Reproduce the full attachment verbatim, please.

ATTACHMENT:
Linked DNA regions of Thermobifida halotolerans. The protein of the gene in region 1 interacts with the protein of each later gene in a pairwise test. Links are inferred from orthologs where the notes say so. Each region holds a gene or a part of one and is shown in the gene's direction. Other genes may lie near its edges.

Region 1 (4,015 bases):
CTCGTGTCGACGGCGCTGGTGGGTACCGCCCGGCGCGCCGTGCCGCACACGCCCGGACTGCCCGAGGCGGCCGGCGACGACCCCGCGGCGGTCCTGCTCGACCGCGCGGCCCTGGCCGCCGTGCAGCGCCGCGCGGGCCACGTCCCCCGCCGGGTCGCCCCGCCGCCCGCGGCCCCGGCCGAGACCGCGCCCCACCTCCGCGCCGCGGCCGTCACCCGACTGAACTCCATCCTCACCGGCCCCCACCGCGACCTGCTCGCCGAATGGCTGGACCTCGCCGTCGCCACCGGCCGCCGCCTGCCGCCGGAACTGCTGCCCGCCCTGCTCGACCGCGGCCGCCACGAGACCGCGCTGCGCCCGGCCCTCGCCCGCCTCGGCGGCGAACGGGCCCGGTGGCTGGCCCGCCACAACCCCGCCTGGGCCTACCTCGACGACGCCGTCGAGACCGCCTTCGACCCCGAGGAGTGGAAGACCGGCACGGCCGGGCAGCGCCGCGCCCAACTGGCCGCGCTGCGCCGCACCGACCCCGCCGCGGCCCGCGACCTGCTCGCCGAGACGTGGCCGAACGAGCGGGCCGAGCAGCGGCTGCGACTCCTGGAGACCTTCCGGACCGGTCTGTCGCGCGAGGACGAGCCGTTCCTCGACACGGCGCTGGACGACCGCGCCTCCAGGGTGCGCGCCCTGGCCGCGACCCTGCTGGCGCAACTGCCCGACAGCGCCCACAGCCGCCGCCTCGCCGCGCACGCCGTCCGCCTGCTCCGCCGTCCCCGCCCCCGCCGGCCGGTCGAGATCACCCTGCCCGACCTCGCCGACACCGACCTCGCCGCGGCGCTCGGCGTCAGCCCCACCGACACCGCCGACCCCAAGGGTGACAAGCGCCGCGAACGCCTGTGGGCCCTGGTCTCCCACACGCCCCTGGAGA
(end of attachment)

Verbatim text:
Linked DNA regions of Thermobifida halotolerans. The protein of the gene in region 1 interacts with the protein of each later gene in a pairwise test. Links are inferred from orthologs where the notes say so. Each region holds a gene or a part of one and is shown in the gene's direction. Other genes may lie near its edges.

Region 1 (4,015 bases):
CTCGTGTCGACGGCGCTGGTGGGTACCGCCCGGCGCGCCGTGCCGCACACGCCCGGACTGCCCGAGGCGGCCGGCGACGACCCCGCGGCGGTCCTGCTCGACCGCGCGGCCCTGGCCGCCGTGCAGCGCCGCGCGGGCCACGTCCCCCGCCGGGTCGCCCCGCCGCCCGCGGCCCCGGCCGAGACCGCGCCCCACCTCCGCGCCGCGGCCGTCACCCGACTGAACTCCATCCTCACCGGCCCCCACCGCGACCTGCTCGCCGAATGGCTGGACCTCGCCGTCGCCACCGGCCGCCGCCTGCCGCCGGAACTGCTGCCCGCCCTGCTCGACCGCGGCCGCCACGAGACCGCGCTGCGCCCGGCCCTCGCCCGCCTCGGCGGCGAACGGGCCCGGTGGCTGGCCCGCCACAACCCCGCCTGGGCCTACCTCGACGACGCCGTCGAGACCGCCTTCGACCCCGAGGAGTGGAAGACCGGCACGGCCGGGCAGCGCCGCGCCCAACTGGCCGCGCTGCGCCGCACCGACCCCGCCGCGGCCCGCGACCTGCTCGCCGAGACGTGGCCGAACGAGCGGGCCGAGCAGCGGCTGCGACTCCTGGAGACCTTCCGGACCGGTCTGTCGCGCGAGGACGAGCCGTTCCTCGACACGGCGCTGGACGACCGCGCCTCCAGGGTGCGCGCCCTGGCCGCGACCCTGCTGGCGCAACTGCCCGACAGCGCCCACAGCCGCCGCCTCGCCGCGCACGCCGTCCGCCTGCTCCGCCGTCCCCGCCCCCGCCGGCCGGTCGAGATCACCCTGCCCGACCTCGCCGACACCGACCTCGCCGCGGCGCTCGGCGTCAGCCCCACCGACACCGCCGACCCCAAGGGTGACAAGCGCCGCGAACGCCTGTGGGCCCTGGTCTCCCACACGCCCCTGGAGA